DOUSA, JANUS [Jan van der Does], lord of Noordwyck (1545-1604), Dutch statesman, historian, poet and philologist, and the heroic defender of Leiden, was born at Noordwyck, in the province of Holland, on the 6th of December 1545. He began his studies at Lier in Brabant, became a pupil of Henry Junius at Delft in 1560, and then passed on in succession to Louvain, Douai and Paris. Here he studied Greek under Pierre Dorat, professor at the Collège Royal, and became acquainted with the chancellor L'Hôpital, Turnebus, Ronsard and other eminent men. On his return in 1565 he married Elizabeth van Zuylen. His name stands in the list of nobles who in that year formed a league against Philip II. of Spain, but he does not appear to have taken any active part in public affairs till 1572, when he was sent as a member of an embassy to England. He was not, however, at first very eager to commit himself to the fortunes of William the Silent, prince of Orange, but having once chosen his side, he threw himself heart and soul into the struggle for freedom from the Spanish yoke. Fortunately for Leiden he was residing in the town at the time of the famous siege. He held no post in the government, but in the hour of need he, though not trained to arms, took the command of a company of troops. His fearlessness and unshaken resolution had no small influence in encouraging the regents and the citizens to prolong the defence. On the foundation of the university of Leiden by William the Silent, Dousa was appointed first curator, and he held this office for nearly thirty years. Through his friendships with foreign scholars he drew to Leiden many illustrious teachers and professors. After the assassination of the prince of Orange in 1584, Dousa undertook a private journey to England to try and persuade Queen Elizabeth to support the cause of the states, and in 1585 he went at the head of a formal embassy for the same purpose. About the same time he was appointed keeper of the archives of Holland (registermeester van Holland), and the opportunities thus afforded him of historical research he turned to good account. He had three sons and five daughters. All his sons acquired a reputation for learning, but two of them died before their father. Dousa was author of several volumes of Latin verse and of philological commentaries on Horace, Plautus, Catullus and other Latin poets. His principal work is the Annals of Holland, which first appeared in a metrical form in 1599, and was published in prose under the title of Bataviae Hollandiaeque annales in 1601. Dousa also took part as editor or contributor in various other publications. He died at Noordwyck on the 8th of October 1604, and was interred at the Hague; but no monument was erected to his memory till 1792, when one of his descendants placed a tomb to his honour in the church of Noordwyck. There are good portraits of the Great Dousa, as he is often called, by Visscher and Houbraken.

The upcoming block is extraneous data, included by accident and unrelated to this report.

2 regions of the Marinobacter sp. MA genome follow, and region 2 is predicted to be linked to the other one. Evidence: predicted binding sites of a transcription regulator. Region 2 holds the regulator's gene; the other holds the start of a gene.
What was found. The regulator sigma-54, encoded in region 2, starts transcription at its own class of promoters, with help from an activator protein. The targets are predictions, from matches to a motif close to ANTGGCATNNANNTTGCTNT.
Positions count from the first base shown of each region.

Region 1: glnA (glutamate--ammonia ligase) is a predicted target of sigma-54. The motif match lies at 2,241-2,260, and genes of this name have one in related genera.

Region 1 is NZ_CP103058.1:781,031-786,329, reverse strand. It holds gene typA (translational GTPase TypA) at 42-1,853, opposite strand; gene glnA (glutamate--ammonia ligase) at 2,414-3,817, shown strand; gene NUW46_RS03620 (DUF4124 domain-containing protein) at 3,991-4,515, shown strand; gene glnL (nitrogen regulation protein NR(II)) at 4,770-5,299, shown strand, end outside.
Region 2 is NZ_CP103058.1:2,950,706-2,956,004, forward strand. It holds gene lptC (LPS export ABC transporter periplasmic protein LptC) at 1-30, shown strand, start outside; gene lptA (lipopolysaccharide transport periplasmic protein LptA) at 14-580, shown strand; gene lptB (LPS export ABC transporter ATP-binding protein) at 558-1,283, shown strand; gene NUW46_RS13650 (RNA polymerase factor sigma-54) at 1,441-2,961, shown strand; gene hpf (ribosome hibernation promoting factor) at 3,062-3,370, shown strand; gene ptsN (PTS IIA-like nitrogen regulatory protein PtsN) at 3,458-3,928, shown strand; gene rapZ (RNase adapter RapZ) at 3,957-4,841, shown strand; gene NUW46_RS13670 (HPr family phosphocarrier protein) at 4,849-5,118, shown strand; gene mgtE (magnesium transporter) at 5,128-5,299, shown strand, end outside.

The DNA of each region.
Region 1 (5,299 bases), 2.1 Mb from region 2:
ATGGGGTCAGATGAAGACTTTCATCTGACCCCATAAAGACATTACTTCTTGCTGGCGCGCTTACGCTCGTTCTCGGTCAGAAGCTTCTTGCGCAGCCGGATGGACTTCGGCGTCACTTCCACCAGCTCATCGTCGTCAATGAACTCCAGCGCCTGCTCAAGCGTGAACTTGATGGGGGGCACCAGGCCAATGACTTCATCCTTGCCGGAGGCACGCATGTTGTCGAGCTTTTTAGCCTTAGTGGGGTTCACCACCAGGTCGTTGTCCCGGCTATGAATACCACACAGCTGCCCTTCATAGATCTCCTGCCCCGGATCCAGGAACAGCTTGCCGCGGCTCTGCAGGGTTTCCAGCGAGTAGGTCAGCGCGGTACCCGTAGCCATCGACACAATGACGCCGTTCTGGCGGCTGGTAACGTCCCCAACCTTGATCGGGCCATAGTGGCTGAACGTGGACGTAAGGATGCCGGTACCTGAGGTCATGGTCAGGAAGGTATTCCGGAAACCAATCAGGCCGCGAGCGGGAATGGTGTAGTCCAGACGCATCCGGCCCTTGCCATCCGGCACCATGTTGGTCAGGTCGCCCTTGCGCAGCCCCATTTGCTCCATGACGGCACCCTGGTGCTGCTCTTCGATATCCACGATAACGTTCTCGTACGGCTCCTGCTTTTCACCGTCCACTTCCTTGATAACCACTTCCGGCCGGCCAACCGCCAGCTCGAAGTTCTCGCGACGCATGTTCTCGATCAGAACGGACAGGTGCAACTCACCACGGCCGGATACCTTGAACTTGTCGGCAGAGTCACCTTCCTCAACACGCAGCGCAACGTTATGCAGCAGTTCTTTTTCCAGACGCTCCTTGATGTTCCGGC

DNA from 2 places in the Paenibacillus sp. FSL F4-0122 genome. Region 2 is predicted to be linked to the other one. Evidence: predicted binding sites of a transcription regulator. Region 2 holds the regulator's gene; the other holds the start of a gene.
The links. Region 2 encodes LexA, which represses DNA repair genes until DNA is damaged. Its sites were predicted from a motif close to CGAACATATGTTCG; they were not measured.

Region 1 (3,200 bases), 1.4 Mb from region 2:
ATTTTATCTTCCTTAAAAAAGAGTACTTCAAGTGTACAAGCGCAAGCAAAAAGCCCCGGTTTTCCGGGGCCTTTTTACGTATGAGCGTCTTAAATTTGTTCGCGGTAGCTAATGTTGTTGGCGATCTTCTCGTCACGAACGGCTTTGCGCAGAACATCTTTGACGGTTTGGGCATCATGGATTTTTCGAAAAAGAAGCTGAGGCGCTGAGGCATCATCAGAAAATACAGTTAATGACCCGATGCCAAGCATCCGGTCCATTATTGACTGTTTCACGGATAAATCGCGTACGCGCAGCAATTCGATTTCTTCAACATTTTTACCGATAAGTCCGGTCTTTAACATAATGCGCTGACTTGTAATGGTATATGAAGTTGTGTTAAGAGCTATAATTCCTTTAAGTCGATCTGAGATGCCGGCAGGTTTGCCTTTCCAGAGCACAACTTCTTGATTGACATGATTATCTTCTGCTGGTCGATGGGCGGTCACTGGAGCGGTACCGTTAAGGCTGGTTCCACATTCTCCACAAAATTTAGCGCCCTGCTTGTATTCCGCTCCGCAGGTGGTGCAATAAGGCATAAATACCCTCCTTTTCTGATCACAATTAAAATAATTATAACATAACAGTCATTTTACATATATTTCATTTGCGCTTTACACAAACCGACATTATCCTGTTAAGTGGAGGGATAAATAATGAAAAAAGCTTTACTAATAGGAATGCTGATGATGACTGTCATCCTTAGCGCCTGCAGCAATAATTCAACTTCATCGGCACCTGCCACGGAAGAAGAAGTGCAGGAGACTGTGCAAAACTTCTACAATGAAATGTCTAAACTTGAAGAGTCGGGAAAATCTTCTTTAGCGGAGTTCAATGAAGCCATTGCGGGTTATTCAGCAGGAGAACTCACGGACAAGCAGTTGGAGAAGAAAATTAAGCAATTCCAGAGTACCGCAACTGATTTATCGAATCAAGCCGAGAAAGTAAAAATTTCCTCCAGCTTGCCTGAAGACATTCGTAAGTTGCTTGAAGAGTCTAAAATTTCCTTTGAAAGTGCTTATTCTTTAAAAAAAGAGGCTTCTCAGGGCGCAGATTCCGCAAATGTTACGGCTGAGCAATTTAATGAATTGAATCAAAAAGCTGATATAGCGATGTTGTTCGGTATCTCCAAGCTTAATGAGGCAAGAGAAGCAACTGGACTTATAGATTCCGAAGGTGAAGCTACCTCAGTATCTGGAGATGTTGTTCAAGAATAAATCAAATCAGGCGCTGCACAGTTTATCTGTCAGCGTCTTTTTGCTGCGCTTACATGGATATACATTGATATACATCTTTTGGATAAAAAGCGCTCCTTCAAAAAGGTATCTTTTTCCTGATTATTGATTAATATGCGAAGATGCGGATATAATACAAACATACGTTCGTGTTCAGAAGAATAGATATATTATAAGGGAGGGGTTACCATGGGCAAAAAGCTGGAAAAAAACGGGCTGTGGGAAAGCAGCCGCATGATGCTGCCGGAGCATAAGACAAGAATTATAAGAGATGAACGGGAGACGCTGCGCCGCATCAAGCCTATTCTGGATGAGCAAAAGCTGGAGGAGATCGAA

Note - this article incorporates content from Encyclopaedia Britannica, Eleventh Edition, (1910-1911)